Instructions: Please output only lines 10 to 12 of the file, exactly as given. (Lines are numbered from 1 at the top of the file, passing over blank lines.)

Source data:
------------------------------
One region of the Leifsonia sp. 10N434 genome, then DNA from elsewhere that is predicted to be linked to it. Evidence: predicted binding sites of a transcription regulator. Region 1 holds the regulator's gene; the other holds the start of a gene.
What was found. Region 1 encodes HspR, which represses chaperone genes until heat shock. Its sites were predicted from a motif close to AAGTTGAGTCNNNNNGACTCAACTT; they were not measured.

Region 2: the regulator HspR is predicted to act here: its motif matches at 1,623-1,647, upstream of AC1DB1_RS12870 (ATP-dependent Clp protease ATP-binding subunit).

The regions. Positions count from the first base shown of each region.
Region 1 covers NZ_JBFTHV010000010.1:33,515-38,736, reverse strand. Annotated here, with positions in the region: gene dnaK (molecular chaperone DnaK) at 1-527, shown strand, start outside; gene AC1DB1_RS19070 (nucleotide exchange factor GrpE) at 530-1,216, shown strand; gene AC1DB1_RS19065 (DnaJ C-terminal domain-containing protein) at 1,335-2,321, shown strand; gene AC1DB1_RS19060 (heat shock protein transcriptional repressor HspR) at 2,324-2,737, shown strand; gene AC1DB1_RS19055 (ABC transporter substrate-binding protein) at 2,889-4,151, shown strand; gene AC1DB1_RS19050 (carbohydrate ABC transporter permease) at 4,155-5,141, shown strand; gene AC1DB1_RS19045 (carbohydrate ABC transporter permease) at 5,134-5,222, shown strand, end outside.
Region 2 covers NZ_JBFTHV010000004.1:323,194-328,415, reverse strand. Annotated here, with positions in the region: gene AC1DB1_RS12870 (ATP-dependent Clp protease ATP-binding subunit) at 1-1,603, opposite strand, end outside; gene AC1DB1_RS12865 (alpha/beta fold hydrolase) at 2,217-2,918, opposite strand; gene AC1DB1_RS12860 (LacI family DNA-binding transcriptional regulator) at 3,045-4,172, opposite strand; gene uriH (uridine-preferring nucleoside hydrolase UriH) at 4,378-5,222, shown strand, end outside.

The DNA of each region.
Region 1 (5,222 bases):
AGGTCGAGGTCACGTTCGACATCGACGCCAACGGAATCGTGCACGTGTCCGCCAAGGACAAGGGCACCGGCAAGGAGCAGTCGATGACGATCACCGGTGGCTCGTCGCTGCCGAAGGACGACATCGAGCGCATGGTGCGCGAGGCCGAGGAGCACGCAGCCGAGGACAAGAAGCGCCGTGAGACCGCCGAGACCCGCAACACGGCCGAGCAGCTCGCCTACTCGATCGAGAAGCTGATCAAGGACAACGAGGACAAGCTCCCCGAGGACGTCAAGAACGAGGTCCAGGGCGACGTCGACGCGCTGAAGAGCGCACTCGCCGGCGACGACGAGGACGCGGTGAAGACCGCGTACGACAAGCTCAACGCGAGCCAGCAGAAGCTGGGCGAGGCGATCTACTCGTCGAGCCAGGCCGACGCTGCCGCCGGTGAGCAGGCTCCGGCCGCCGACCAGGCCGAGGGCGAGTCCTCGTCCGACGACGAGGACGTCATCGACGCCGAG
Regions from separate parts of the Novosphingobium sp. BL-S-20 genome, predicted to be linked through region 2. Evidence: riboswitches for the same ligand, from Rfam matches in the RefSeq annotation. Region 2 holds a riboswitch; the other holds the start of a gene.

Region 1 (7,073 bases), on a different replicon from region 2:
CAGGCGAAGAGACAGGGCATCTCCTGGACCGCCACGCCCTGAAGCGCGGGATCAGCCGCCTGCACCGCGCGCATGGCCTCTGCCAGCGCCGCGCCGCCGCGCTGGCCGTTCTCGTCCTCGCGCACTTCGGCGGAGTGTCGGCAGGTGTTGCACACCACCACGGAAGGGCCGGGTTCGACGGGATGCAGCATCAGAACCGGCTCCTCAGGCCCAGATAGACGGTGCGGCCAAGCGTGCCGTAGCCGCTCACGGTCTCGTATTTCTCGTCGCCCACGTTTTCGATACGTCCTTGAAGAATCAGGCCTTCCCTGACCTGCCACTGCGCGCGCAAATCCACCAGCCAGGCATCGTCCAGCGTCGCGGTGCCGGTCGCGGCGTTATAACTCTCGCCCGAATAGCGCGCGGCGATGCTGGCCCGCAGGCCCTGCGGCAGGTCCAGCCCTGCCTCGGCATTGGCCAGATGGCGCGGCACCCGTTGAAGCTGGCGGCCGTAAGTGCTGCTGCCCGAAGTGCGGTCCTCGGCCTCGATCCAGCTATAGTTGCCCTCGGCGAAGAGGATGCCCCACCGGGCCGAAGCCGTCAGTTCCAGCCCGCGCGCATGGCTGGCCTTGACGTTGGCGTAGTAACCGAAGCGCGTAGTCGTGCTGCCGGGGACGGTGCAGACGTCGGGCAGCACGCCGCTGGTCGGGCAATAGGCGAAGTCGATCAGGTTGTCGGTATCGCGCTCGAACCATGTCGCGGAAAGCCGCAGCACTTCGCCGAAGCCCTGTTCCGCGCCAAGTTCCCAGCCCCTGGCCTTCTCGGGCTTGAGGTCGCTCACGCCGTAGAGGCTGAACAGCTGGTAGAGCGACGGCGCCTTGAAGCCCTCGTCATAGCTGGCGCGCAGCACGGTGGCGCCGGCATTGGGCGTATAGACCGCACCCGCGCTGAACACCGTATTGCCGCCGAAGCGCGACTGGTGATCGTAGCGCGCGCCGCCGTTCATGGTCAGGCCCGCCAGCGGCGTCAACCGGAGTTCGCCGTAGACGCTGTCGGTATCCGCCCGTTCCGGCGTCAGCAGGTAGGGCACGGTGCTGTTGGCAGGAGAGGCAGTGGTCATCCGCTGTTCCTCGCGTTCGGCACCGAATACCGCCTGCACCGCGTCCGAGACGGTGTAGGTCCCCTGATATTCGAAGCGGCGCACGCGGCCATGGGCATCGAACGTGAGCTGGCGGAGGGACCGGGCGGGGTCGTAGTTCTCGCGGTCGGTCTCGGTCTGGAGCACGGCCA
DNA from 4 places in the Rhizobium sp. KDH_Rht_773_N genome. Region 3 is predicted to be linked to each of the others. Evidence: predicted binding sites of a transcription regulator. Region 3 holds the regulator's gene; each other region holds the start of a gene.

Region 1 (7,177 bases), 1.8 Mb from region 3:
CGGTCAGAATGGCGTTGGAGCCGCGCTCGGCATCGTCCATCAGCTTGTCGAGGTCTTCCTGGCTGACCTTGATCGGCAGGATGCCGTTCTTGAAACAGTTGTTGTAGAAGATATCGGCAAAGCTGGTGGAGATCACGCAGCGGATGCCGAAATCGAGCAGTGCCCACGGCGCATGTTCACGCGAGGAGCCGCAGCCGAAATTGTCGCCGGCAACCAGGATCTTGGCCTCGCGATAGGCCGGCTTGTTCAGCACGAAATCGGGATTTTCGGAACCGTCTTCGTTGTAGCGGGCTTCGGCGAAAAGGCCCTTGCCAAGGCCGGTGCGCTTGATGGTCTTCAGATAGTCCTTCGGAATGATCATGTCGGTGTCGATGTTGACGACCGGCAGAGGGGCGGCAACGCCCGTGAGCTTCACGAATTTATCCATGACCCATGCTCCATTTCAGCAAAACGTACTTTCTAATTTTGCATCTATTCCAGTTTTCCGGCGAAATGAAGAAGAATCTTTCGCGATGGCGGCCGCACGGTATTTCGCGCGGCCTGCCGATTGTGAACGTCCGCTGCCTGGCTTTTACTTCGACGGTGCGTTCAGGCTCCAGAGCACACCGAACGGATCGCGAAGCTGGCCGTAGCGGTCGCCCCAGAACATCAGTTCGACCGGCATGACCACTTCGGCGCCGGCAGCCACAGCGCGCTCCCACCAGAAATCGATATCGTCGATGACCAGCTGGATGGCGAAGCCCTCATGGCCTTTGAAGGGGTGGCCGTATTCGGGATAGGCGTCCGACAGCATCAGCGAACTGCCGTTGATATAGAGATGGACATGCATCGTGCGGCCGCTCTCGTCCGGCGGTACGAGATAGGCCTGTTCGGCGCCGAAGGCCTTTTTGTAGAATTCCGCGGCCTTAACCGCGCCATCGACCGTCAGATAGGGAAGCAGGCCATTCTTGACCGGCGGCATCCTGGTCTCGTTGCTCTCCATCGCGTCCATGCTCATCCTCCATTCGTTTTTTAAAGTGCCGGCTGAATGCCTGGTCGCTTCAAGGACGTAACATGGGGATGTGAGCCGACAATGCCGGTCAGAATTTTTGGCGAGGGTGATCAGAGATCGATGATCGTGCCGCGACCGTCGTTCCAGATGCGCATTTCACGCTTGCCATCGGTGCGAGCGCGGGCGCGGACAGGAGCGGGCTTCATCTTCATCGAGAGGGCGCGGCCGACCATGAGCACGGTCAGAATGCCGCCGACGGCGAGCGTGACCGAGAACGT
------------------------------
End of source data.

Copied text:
Regions from separate parts of the Novosphingobium sp. BL-S-20 genome, predicted to be linked through region 2. Evidence: riboswitches for the same ligand, from Rfam matches in the RefSeq annotation. Region 2 holds a riboswitch; the other holds the start of a gene.

Region 1 (7,073 bases), on a different replicon from region 2:
CAGGCGAAGAGACAGGGCATCTCCTGGACCGCCACGCCCTGAAGCGCGGGATCAGCCGCCTGCACCGCGCGCATGGCCTCTGCCAGCGCCGCGCCGCCGCGCTGGCCGTTCTCGTCCTCGCGCACTTCGGCGGAGTGTCGGCAGGTGTTGCACACCACCACGGAAGGGCCGGGTTCGACGGGATGCAGCATCAGAACCGGCTCCTCAGGCCCAGATAGACGGTGCGGCCAAGCGTGCCGTAGCCGCTCACGGTCTCGTATTTCTCGTCGCCCACGTTTTCGATACGTCCTTGAAGAATCAGGCCTTCCCTGACCTGCCACTGCGCGCGCAAATCCACCAGCCAGGCATCGTCCAGCGTCGCGGTGCCGGTCGCGGCGTTATAACTCTCGCCCGAATAGCGCGCGGCGATGCTGGCCCGCAGGCCCTGCGGCAGGTCCAGCCCTGCCTCGGCATTGGCCAGATGGCGCGGCACCCGTTGAAGCTGGCGGCCGTAAGTGCTGCTGCCCGAAGTGCGGTCCTCGGCCTCGATCCAGCTATAGTTGCCCTCGGCGAAGAGGATGCCCCACCGGGCCGAAGCCGTCAGTTCCAGCCCGCGCGCATGGCTGGCCTTGACGTTGGCGTAGTAACCGAAGCGCGTAGTCGTGCTGCCGGGGACGGTGCAGACGTCGGGCAGCACGCCGCTGGTCGGGCAATAGGCGAAGTCGATCAGGTTGTCGGTATCGCGCTCGAACCATGTCGCGGAAAGCCGCAGCACTTCGCCGAAGCCCTGTTCCGCGCCAAGTTCCCAGCCCCTGGCCTTCTCGGGCTTGAGGTCGCTCACGCCGTAGAGGCTGAACAGCTGGTAGAGCGACGGCGCCTTGAAGCCCTCGTCATAGCTGGCGCGCAGCACGGTGGCGCCGGCATTGGGCGTATAGACCGCACCCGCGCTGAACACCGTATTGCCGCCGAAGCGCGACTGGTGATCGTAGCGCGCGCCGCCGTTCATGGTCAGGCCCGCCAGCGGCGTCAACCGGAGTTCGCCGTAGACGCTGTCGGTATCCGCCCGTTCCGGCGTCAGCAGGTAGGGCACGGTGCTGTTGGCAGGAGAGGCAGTGGTCATCCGCTGTTCCTCGCGTTCGGCACCGAATACCGCCTGCACCGCGTCCGAGACGGTGTAGGTCCCCTGATATTCGAAGCGGCGCACGCGGCCATGGGCATCGAACGTGAGCTGGCGGAGGGACCGGGCGGGGTCGTAGTTCTCGCGGTCGGTCTCGGTCTGGAGCACGGCCA